3D-Tech News Around The Web / SetStablePowerState.exe: Disabling GPU Boost on Windows 10 for more...« Last post by Stefan on September 15, 2016, 02:43:12 PM »
SetStablePowerState.exe: Disabling GPU Boost on Windows 10 for more deterministic timestamp queries on NVIDIA GPUs
With all modern graphics APIs (D3D11, D3D12, GL4 and Vulkan), it is possible for an application to query the elapsed GPU time for any given range of render calls by using timestamp queries. Most game engines today are using this mechanism to measure the GPU time spent on a whole frame and per pass. This blog post includes full source code for a simple D3D12 application (SetStablePowerState.exe) that can be run to disable and restore GPU Boost at any time, for all graphics applications running on the system. Disabling GPU Boost helps getting more deterministic GPU times from timestamp queries. And because the clocks are changed at the system level, you can run SetStablePowerState.exe even if your game is using a different graphics API than D3D12. The only requirement is that you use Windows 10 and have the Windows 10 SDK installed.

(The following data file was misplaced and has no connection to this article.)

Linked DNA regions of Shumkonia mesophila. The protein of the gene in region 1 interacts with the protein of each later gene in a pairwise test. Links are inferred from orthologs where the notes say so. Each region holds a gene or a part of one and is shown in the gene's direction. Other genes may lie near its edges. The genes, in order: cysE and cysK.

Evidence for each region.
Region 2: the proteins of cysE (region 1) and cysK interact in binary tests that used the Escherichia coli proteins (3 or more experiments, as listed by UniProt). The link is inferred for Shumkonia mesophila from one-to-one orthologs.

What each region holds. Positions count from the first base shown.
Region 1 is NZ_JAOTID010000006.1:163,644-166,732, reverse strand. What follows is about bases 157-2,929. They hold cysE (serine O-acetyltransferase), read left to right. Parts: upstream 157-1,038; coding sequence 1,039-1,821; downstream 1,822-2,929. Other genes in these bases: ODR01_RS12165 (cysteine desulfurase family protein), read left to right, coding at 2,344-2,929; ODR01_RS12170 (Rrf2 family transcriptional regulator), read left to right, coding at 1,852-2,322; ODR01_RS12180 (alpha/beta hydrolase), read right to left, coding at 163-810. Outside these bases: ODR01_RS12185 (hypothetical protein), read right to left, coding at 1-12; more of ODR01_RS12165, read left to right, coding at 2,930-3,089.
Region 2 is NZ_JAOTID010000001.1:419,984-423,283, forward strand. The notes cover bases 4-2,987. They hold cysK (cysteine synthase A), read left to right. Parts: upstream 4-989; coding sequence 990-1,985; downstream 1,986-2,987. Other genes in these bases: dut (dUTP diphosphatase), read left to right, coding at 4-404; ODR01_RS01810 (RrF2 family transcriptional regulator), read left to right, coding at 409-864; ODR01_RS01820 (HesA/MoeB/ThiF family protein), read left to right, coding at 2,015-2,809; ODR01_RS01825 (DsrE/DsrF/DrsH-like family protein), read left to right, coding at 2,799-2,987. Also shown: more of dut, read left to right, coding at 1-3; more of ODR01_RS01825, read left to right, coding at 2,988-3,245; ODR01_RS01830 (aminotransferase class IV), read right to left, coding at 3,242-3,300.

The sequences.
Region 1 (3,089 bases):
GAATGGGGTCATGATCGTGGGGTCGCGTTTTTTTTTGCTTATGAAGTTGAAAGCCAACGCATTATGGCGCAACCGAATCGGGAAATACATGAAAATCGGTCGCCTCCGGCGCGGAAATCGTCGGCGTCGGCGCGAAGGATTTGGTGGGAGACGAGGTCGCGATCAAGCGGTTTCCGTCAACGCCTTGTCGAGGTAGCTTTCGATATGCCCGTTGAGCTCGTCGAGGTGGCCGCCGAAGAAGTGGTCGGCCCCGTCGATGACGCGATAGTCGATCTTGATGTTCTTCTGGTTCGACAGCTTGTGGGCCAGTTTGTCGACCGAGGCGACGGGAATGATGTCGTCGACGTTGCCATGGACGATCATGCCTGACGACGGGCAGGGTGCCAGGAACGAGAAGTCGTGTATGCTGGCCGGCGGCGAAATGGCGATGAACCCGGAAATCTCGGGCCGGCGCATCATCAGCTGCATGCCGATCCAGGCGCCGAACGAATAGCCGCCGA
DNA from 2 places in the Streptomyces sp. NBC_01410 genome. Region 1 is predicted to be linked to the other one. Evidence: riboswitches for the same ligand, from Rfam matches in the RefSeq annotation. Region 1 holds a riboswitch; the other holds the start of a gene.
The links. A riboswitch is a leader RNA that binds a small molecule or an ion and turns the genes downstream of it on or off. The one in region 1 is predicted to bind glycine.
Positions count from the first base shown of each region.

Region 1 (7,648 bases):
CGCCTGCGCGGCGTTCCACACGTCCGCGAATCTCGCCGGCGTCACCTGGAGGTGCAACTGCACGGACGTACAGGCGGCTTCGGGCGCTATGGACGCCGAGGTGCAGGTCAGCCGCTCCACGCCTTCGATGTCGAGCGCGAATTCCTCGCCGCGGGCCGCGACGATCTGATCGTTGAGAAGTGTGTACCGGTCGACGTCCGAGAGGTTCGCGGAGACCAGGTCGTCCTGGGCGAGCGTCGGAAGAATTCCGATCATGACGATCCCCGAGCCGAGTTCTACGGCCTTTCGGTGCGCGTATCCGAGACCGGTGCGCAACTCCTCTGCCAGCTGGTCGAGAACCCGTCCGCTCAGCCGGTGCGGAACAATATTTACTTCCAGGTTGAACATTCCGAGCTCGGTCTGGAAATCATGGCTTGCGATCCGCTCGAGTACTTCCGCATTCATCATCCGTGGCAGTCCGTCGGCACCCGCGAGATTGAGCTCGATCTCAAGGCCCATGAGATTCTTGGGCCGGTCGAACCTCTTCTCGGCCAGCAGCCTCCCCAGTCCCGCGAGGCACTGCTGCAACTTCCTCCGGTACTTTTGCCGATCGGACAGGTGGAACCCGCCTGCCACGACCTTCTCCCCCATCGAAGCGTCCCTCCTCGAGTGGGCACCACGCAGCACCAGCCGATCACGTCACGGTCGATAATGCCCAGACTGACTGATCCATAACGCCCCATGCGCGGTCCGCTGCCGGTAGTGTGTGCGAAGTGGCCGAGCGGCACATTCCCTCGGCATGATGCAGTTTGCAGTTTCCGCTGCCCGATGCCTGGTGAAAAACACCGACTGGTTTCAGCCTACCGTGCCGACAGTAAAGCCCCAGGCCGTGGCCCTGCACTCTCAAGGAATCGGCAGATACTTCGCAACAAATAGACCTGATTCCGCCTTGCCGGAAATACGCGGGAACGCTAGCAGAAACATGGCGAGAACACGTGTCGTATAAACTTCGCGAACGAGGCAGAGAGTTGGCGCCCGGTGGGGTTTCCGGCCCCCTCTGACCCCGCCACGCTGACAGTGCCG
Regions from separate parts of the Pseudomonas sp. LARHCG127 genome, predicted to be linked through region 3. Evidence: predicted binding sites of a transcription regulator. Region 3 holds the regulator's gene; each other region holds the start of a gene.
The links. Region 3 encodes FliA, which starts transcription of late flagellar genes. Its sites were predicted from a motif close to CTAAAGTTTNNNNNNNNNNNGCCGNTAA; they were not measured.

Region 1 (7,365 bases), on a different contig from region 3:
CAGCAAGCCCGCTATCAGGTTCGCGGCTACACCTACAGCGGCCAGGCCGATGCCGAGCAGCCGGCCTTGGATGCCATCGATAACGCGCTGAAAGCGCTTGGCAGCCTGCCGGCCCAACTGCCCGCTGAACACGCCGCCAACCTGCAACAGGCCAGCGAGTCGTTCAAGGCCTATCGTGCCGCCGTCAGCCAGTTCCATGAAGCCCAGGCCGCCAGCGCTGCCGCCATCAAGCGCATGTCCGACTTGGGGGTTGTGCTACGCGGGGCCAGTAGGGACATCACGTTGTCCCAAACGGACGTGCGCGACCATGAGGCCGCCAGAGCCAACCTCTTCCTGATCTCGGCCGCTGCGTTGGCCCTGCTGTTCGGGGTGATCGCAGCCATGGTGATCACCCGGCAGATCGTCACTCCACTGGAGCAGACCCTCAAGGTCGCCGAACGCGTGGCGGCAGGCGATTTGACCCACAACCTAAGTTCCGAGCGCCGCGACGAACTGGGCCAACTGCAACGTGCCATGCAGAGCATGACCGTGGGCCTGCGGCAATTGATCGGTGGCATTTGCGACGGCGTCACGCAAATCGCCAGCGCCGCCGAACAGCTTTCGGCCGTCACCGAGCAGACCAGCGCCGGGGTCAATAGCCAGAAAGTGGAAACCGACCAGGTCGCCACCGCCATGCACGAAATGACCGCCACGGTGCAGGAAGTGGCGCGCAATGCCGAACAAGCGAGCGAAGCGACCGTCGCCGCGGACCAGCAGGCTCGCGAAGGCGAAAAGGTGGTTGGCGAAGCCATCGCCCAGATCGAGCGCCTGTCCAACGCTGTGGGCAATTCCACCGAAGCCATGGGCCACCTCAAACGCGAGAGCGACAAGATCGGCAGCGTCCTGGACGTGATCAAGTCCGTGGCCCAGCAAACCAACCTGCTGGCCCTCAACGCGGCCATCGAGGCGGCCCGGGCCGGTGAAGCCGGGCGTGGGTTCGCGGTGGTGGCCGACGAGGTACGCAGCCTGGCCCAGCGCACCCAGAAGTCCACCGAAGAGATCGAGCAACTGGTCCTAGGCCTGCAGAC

On some occasions, we have found ourselves confused by the fact that the measured GPU time for a given pass we were working on would change over time, even if we did not make any change to that pass. The GPU times would be stable within a run, but would sometimes vary slightly from run to run. Later on, we learned that this can happen as a side effect of the GPU having a variable Core Clock frequency, depending on the current GPU temperature and possibly other factors such as power consumption. This can happen with all GPUs that have variable frequencies, and can happen with all NVIDIA GPUs that include a version of GPU Boost, more specifically all GPUs based on the Kepler, Maxwell and Pascal architectures, and beyond.
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